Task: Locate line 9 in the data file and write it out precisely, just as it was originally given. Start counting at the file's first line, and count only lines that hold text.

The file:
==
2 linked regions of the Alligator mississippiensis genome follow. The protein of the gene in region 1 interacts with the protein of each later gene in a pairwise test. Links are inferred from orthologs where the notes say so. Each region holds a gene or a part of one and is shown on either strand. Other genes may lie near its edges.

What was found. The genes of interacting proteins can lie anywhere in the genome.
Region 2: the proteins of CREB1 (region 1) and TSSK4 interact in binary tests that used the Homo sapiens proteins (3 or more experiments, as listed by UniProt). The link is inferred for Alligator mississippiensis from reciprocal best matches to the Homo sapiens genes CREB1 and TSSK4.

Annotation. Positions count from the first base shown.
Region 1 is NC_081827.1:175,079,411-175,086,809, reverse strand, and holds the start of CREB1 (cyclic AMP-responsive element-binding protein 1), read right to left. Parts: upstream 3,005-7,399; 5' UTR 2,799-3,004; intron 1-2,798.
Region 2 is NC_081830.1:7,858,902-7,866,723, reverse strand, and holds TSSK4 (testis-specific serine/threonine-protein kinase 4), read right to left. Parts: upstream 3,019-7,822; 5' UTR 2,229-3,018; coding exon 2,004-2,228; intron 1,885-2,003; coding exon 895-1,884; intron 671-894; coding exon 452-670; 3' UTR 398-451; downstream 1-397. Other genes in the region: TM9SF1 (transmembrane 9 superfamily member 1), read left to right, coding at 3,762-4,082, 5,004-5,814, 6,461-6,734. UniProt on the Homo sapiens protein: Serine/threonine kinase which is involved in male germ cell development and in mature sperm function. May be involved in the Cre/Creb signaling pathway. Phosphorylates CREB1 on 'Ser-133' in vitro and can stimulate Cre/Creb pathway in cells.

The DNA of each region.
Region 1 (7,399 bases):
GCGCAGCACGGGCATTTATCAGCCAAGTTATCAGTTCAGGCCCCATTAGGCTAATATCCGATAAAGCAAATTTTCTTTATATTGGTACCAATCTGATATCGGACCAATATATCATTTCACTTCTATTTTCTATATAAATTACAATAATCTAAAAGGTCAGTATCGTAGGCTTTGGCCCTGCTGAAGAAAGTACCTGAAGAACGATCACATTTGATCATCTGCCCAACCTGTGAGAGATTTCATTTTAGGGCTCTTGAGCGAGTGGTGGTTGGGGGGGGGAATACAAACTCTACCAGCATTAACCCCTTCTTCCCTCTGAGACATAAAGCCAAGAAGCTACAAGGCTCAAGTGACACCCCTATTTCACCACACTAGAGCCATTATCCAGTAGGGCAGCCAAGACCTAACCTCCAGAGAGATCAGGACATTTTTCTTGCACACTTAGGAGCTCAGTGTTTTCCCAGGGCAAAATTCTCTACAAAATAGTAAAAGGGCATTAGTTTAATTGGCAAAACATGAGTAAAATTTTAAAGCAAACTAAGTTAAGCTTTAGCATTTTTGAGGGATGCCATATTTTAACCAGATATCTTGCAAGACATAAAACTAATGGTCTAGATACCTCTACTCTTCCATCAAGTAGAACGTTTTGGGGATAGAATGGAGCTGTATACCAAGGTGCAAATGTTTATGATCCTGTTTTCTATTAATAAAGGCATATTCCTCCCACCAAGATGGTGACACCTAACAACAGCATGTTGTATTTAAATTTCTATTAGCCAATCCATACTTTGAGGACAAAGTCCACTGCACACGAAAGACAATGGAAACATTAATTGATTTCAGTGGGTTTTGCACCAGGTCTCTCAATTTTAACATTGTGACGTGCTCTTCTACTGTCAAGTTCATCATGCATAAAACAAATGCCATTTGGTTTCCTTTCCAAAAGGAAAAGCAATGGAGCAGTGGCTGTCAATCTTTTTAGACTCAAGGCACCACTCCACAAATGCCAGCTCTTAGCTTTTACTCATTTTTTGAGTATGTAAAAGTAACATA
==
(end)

GCGCAGCACGGGCATTTATCAGCCAAGTTATCAGTTCAGGCCCCATTAGGCTAATATCCGATAAAGCAAATTTTCTTTATATTGGTACCAATCTGATATCGGACCAATATATCATTTCACTTCTATTTTCTATATAAATTACAATAATCTAAAAGGTCAGTATCGTAGGCTTTGGCCCTGCTGAAGAAAGTACCTGAAGAACGATCACATTTGATCATCTGCCCAACCTGTGAGAGATTTCATTTTAGGGCTCTTGAGCGAGTGGTGGTTGGGGGGGGGAATACAAACTCTACCAGCATTAACCCCTTCTTCCCTCTGAGACATAAAGCCAAGAAGCTACAAGGCTCAAGTGACACCCCTATTTCACCACACTAGAGCCATTATCCAGTAGGGCAGCCAAGACCTAACCTCCAGAGAGATCAGGACATTTTTCTTGCACACTTAGGAGCTCAGTGTTTTCCCAGGGCAAAATTCTCTACAAAATAGTAAAAGGGCATTAGTTTAATTGGCAAAACATGAGTAAAATTTTAAAGCAAACTAAGTTAAGCTTTAGCATTTTTGAGGGATGCCATATTTTAACCAGATATCTTGCAAGACATAAAACTAATGGTCTAGATACCTCTACTCTTCCATCAAGTAGAACGTTTTGGGGATAGAATGGAGCTGTATACCAAGGTGCAAATGTTTATGATCCTGTTTTCTATTAATAAAGGCATATTCCTCCCACCAAGATGGTGACACCTAACAACAGCATGTTGTATTTAAATTTCTATTAGCCAATCCATACTTTGAGGACAAAGTCCACTGCACACGAAAGACAATGGAAACATTAATTGATTTCAGTGGGTTTTGCACCAGGTCTCTCAATTTTAACATTGTGACGTGCTCTTCTACTGTCAAGTTCATCATGCATAAAACAAATGCCATTTGGTTTCCTTTCCAAAAGGAAAAGCAATGGAGCAGTGGCTGTCAATCTTTTTAGACTCAAGGCACCACTCCACAAATGCCAGCTCTTAGCTTTTACTCATTTTTTGAGTATGTAAAAGTAACATA